The Sharjah Architecture Triennial will open in November 2019 as "the first major platform for dialogue on architecture and urbanism in the Middle East, North Africa, East Africa and South Asia." Curator Adrian Lahoud has announced the theme of the Triennial as the Rights of Future Generations, aiming to fundamentally challenge traditional ideas about architecture and introduce new ways of thinking that veer from current Western-centric discourse.
Since the start of civil war in 1991, the political and architectural landscapes of the East African country of Somalia have been unstable. While the country’s urban centers, such as the capital city Mogadishu, boast a diverse fabric of historic mosques, citadels, and monuments alongside modernist civic structures, the decades of conflict have resulted in the destruction of many important structures. And, while the fighting has substantially subsided in recent years, the future of the country's architectural heritage is still far from secure.
In response, Somali architecture students from across the UK, Italy, and the United States have banded together to form Somali Architecture, an ongoing research project archiving and digitally "rebuilding" iconic structures through 3D models. Their goal is “to preserve the identity and authenticity” of Somalia through its architecture—both existing and destroyed. “We want each iconic building of the past to be reinterpreted for a more coherent future,” they say.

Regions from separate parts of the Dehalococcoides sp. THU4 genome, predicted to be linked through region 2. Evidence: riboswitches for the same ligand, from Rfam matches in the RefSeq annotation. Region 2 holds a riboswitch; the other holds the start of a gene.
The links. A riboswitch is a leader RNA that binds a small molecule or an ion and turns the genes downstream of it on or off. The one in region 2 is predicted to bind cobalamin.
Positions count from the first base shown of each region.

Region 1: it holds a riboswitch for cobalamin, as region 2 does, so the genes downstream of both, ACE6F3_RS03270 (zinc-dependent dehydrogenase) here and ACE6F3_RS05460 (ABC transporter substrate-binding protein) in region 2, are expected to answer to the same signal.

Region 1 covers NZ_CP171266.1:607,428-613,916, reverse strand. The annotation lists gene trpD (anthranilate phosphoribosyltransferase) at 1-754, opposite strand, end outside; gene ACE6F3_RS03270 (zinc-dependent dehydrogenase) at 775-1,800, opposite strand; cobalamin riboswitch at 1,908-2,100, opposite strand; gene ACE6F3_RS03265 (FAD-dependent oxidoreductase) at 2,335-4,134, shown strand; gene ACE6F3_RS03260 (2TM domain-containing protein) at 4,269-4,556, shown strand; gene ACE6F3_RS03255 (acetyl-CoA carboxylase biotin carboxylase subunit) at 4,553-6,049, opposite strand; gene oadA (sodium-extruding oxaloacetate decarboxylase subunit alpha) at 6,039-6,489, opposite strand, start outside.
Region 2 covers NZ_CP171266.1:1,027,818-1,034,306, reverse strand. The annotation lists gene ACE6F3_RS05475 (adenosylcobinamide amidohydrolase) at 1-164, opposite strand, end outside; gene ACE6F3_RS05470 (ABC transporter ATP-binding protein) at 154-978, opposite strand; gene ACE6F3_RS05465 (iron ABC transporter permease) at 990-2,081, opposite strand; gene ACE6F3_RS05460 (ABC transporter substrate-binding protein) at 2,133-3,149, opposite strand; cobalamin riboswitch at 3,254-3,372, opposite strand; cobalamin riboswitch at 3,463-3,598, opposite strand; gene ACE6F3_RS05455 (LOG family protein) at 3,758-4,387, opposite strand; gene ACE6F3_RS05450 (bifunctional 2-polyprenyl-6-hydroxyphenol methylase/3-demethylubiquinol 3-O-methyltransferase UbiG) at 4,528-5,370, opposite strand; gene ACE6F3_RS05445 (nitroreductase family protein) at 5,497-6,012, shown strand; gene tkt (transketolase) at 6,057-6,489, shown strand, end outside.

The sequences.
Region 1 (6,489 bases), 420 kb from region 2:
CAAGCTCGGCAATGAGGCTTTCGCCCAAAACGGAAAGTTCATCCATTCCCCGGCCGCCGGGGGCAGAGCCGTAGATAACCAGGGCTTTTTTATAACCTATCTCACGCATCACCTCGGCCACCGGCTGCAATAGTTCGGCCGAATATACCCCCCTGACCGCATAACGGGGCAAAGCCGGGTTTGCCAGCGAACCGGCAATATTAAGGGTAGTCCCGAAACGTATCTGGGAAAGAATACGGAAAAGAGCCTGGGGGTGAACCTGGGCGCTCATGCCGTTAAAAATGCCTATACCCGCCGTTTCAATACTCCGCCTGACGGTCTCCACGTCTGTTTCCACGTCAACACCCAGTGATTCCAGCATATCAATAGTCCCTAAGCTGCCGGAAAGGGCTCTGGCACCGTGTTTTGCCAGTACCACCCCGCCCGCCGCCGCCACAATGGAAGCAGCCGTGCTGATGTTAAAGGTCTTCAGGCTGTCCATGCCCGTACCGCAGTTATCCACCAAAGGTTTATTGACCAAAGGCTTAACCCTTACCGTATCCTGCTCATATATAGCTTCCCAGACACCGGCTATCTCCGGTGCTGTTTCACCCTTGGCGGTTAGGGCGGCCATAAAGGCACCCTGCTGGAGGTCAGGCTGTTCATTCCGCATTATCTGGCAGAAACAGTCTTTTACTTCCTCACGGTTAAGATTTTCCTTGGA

See below for a selection of the structures Somali Architecture has uncovered and re-constructed so far.
Results have been announced for the 5th Global LafargeHolcim Awards for Sustainable Construction, with three women-led teams awarded the gold, silver, and bronze positions. The design competition asked participants to speculate on future methods of balancing environmental performance, social responsibility and economic growth, “exemplifying architectural excellence and a high degree of transferability.”
The competition attracted over 5,000 submissions from 131 countries. Having been regionally assessed by juries in Europe, North America, Latin America, the Middle East/Africa and Asia Pacific, 55 successful proposals were entered for the global awards, where six winning schemes were selected.
Many children in Africa are forced to bear the brunt of attending schools with poor ventilation that can easily overheat under the African sun. WAYAiR’s proposal for a new school in Ulyankulu tackles the climate issue and provide an “educational village” respecting the local heritage and identity of the town. WAYAiR is a group of like-minded educators that for the last 25 years have developed their unique school program in Poznan, Poland using an art based educational program and now wish to share their expertise worldwide.
This article was originally published on Common Edge as "Making a Case for the Renaissance of Traditional African Architecture."